Without a doubt, when it comes to human and civil rights, the Baha’is of Iran are the most deprived. As I have mentioned earlier, the test of Iranian broadmindedness must be measured by his sensitivity to the cruelty perpetrated against this group of our countrymen.
However, first, it is incorrect to accuse all intellectuals of “silence against crimes perpetrated against the Baha’is”. Each person is responsible for his own actions and not for the oversights of others, whether in the past or at the present. Second, feeling ashamed or guilty for wrongdoings committed in the past is a personal matter and should be sincerely communicated directly to the individuals or families adversely affected by the acts of oppression. As I wrote in my July 2006 article titled “Beh Azin and right of silence”, I clearly explained that asking individuals to feel ashamed or to repent publicly for their beliefs is an old method of religious inquisition, dating back to the reigns of dictators such as Hitler, Stalin, Mao, and Khomeini. The main objective of such practices is to undermine and destroy the individual’s self-worth.
A liberated and broadminded intellectual would instead defend the rights of individuals, and would not allow public pressure to curtail individual beliefs and actions. They would insist on personal responsibility and choice.
Public shaming and public confession is a method used by Franciscan monks in their inquisition period and employed in fanatical environments for the purpose of extracting acknowledgment and breaking down personal will. In a similar manner, party administrators in the Stalinist era or under Mao’s regime employed “self-critical sessions” which used such techniques, and Khomeini used them in his televised public “confessions”, or for group meetings in Evin prison.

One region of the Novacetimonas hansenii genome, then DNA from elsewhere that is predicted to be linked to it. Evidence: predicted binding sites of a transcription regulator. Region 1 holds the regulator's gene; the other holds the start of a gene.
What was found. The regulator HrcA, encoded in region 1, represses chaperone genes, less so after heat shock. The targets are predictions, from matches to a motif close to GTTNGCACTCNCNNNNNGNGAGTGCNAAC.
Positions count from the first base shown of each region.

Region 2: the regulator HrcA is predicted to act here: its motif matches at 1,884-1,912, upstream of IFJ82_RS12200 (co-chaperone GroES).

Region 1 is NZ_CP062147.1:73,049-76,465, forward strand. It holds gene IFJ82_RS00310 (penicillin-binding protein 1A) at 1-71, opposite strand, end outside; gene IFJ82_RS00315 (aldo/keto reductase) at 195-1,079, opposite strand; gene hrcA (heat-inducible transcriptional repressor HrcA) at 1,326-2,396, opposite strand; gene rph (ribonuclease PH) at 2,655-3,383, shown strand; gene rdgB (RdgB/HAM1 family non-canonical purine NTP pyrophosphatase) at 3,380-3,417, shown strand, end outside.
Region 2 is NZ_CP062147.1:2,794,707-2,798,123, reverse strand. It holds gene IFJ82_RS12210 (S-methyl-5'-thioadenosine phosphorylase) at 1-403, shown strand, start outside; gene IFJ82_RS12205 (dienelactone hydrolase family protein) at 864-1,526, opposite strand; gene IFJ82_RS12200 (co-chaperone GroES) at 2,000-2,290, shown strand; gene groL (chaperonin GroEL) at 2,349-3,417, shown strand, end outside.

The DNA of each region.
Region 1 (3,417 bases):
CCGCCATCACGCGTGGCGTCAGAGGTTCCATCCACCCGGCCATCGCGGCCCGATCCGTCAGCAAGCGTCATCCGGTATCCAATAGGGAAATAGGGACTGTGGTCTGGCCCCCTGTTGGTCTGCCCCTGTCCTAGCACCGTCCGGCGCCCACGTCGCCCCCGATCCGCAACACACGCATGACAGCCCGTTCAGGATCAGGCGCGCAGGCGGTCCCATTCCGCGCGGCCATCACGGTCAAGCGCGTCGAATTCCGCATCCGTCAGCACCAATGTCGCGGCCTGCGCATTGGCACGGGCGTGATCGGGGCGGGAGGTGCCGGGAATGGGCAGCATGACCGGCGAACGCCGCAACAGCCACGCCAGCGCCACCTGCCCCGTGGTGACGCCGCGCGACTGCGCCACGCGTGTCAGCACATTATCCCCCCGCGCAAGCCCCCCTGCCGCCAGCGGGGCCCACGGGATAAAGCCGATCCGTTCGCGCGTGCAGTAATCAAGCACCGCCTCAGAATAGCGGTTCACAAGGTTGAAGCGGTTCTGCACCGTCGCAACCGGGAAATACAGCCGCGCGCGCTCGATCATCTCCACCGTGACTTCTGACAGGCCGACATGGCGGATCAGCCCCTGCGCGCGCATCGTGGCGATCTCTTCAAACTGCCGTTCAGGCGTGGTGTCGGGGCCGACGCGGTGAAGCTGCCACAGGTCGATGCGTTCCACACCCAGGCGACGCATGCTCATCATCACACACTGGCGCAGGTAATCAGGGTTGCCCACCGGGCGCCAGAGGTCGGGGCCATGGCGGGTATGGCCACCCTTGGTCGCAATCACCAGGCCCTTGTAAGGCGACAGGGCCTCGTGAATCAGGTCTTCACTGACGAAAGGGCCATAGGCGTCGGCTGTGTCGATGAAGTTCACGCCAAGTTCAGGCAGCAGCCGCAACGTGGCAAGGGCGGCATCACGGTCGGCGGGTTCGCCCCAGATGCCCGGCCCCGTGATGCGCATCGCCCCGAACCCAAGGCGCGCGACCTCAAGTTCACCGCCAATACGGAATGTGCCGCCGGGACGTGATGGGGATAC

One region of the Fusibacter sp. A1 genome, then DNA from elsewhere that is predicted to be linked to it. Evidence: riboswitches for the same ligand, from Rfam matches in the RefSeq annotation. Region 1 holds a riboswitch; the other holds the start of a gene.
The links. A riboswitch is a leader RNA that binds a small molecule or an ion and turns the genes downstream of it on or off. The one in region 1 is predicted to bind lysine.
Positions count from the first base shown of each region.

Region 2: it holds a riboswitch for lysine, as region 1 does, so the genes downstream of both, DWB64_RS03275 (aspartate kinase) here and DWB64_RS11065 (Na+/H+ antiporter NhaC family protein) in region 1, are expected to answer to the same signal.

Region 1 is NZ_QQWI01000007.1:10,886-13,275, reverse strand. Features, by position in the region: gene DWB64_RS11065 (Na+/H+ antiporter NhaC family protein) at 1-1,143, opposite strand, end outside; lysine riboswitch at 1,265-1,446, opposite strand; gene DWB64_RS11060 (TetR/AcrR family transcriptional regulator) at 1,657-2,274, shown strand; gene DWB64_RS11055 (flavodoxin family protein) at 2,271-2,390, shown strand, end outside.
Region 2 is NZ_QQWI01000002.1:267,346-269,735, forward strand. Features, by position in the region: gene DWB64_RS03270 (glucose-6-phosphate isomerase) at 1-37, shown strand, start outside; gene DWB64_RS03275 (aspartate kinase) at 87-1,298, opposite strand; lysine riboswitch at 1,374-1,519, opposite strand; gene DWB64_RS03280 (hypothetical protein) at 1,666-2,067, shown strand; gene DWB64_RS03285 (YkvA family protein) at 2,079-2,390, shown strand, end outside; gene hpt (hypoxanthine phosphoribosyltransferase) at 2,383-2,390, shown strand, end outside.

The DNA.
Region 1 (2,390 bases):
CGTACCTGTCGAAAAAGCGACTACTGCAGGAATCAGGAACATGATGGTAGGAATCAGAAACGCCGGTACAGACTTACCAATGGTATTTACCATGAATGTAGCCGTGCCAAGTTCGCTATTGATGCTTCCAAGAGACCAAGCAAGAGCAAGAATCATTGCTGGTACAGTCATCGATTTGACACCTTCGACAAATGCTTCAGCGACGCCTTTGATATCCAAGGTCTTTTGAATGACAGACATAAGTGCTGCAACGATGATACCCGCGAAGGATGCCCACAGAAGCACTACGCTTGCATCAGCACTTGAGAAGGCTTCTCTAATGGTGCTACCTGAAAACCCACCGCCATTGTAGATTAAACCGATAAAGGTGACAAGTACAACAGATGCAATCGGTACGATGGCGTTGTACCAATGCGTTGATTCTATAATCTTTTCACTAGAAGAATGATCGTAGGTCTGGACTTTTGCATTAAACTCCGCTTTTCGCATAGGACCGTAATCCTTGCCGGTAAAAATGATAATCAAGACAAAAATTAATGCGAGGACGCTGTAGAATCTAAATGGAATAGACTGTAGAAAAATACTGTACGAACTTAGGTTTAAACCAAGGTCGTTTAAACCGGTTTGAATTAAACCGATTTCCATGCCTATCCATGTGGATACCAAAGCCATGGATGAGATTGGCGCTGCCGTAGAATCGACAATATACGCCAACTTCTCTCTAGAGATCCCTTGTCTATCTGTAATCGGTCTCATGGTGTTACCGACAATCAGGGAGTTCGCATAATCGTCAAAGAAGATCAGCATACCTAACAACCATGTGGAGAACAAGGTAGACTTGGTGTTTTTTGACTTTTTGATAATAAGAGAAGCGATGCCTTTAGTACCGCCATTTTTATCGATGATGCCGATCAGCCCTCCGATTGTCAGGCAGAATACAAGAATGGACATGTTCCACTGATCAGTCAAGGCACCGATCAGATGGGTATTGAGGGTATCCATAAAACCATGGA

I say no to the original sin of a group. I say no to metaphoric baptism by signing a letter that confesses to shame. We must fight for the freedom of belief and demand that anti-Baha’i activities be banned in Iran. Let everyone tell their own personal stories, and if one feels ashamed about keeping silent while crimes were committed, let him take personal responsibility and deal with it as he sees fit.
20 February 2009.
Notes by the author and translator:
 Dr. Naficy is mistaken in this regard. While the Bab consented to Baha’u’llah’s request for Mirza Yahya to be named a temporary head of the community, there is no evidence whatsoever that Mirza Yahya was named a successor. The title Subh Azal was not given by the Bab and was self-adopted by Mirza Yahya Nuri. [Translator]
 For an example of this discussion, refer to Edward Granville Browne, A Year Amongst the Persians, Cambridge University Press, 1927, pp. 559-62. In that book, Browne refers to the killing of seven Azalis in Akka by the followers of Baha’u’llah. [Author]
 Yahya Dawlatabadi is not related to Mirza Yahya Nuri; he is a son of Hadi Dawlatabadi, who was a preacher in Isfahan. While some have claimed that Hadi and then Yahya Dawlatabadi succeeed Mirza Yahya Nuri at the leadership of the Azali community, there is actually no documented evidence supporting this assertion. [Translator]
 For instance, see Muhammad-Reza Feshahi, Vapasin Junbesh Qurun Vusta’i: Akhbari, Usuli, Shaykhi and the Babi. Javidan Publications, Tehran, 1977. [Author]
 Reza Fani-Yazdi, “Baha’i-setizi Pish va Pas az Enqelab” [Anti-Baha’ism before and after the Revolution”, Iran-Emrooz, 6/11/2008, http://www.iran-emrooz.net/index.php?/politic/more/16159/ [Author]
 This document was uncovered by Reynaldo Pohl, the United Nations’ special representative on human rights in Iran, and published by him in his report of 1993: http://bic.org/assets/Pohl%20Iran%20report%20E.CN4.1993.41.pdf. The passage related to the instructions issued after a joint meeting of Ali Akbar Hashemi Rafsanjani, President of Iran, and the Supreme Revolutionary Cultural Council is on p. 55, paragraph 310. [Translator]
 See The Denial of Higher Education to the Baha’is of Iran, by Geoffrey Cameron. [Author]
[Published on Thursday, March 12, 2009, at http://fa.shahrvand.com/2008-07-14-20-49-09/2008-07-14-20-49-46/2284-2009-03-12-17-58-08. Translation by Iran Press Watch.]